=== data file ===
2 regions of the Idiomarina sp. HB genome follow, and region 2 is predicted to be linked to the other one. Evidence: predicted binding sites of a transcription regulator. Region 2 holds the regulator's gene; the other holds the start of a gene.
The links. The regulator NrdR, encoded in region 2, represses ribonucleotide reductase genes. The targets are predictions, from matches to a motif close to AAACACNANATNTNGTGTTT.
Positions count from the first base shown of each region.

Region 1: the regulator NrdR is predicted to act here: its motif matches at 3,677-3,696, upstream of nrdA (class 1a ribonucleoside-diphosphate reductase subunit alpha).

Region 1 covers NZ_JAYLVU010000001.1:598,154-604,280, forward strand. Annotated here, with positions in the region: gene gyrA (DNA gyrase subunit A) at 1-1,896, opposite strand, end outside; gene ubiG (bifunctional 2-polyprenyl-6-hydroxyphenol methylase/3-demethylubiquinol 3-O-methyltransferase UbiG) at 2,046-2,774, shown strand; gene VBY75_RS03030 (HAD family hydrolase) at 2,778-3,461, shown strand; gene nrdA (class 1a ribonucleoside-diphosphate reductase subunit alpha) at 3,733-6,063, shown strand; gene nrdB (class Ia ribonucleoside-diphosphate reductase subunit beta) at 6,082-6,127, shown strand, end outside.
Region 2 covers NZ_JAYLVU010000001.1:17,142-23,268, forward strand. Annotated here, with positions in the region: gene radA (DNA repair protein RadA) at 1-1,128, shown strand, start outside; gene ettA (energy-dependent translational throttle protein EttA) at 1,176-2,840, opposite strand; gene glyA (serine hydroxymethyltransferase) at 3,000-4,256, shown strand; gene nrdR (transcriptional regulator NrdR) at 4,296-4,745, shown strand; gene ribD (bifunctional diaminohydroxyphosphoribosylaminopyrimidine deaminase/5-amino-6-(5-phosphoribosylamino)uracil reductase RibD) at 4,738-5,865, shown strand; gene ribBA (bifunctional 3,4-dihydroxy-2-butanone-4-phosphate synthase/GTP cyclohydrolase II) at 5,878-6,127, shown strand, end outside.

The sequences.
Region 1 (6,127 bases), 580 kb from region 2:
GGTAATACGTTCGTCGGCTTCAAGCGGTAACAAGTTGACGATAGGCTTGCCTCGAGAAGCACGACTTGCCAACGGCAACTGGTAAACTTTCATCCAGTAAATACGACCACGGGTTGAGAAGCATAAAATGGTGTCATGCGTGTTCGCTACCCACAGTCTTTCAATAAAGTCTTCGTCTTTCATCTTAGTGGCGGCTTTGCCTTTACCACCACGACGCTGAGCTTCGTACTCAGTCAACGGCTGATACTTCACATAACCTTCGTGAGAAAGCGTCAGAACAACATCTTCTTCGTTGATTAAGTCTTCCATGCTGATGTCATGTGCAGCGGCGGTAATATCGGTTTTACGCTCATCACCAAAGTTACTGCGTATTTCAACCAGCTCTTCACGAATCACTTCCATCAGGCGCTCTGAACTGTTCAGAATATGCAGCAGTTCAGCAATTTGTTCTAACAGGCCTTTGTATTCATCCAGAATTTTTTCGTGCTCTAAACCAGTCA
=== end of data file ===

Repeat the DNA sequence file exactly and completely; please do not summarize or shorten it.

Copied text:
2 regions of the Idiomarina sp. HB genome follow, and region 2 is predicted to be linked to the other one. Evidence: predicted binding sites of a transcription regulator. Region 2 holds the regulator's gene; the other holds the start of a gene.
The links. The regulator NrdR, encoded in region 2, represses ribonucleotide reductase genes. The targets are predictions, from matches to a motif close to AAACACNANATNTNGTGTTT.
Positions count from the first base shown of each region.

Region 1: the regulator NrdR is predicted to act here: its motif matches at 3,677-3,696, upstream of nrdA (class 1a ribonucleoside-diphosphate reductase subunit alpha).

Region 1 covers NZ_JAYLVU010000001.1:598,154-604,280, forward strand. Annotated here, with positions in the region: gene gyrA (DNA gyrase subunit A) at 1-1,896, opposite strand, end outside; gene ubiG (bifunctional 2-polyprenyl-6-hydroxyphenol methylase/3-demethylubiquinol 3-O-methyltransferase UbiG) at 2,046-2,774, shown strand; gene VBY75_RS03030 (HAD family hydrolase) at 2,778-3,461, shown strand; gene nrdA (class 1a ribonucleoside-diphosphate reductase subunit alpha) at 3,733-6,063, shown strand; gene nrdB (class Ia ribonucleoside-diphosphate reductase subunit beta) at 6,082-6,127, shown strand, end outside.
Region 2 covers NZ_JAYLVU010000001.1:17,142-23,268, forward strand. Annotated here, with positions in the region: gene radA (DNA repair protein RadA) at 1-1,128, shown strand, start outside; gene ettA (energy-dependent translational throttle protein EttA) at 1,176-2,840, opposite strand; gene glyA (serine hydroxymethyltransferase) at 3,000-4,256, shown strand; gene nrdR (transcriptional regulator NrdR) at 4,296-4,745, shown strand; gene ribD (bifunctional diaminohydroxyphosphoribosylaminopyrimidine deaminase/5-amino-6-(5-phosphoribosylamino)uracil reductase RibD) at 4,738-5,865, shown strand; gene ribBA (bifunctional 3,4-dihydroxy-2-butanone-4-phosphate synthase/GTP cyclohydrolase II) at 5,878-6,127, shown strand, end outside.

The sequences.
Region 1 (6,127 bases), 580 kb from region 2:
GGTAATACGTTCGTCGGCTTCAAGCGGTAACAAGTTGACGATAGGCTTGCCTCGAGAAGCACGACTTGCCAACGGCAACTGGTAAACTTTCATCCAGTAAATACGACCACGGGTTGAGAAGCATAAAATGGTGTCATGCGTGTTCGCTACCCACAGTCTTTCAATAAAGTCTTCGTCTTTCATCTTAGTGGCGGCTTTGCCTTTACCACCACGACGCTGAGCTTCGTACTCAGTCAACGGCTGATACTTCACATAACCTTCGTGAGAAAGCGTCAGAACAACATCTTCTTCGTTGATTAAGTCTTCCATGCTGATGTCATGTGCAGCGGCGGTAATATCGGTTTTACGCTCATCACCAAAGTTACTGCGTATTTCAACCAGCTCTTCACGAATCACTTCCATCAGGCGCTCTGAACTGTTCAGAATATGCAGCAGTTCAGCAATTTGTTCTAACAGGCCTTTGTATTCATCCAGAATTTTTTCGTGCTCTAAACCAGTCA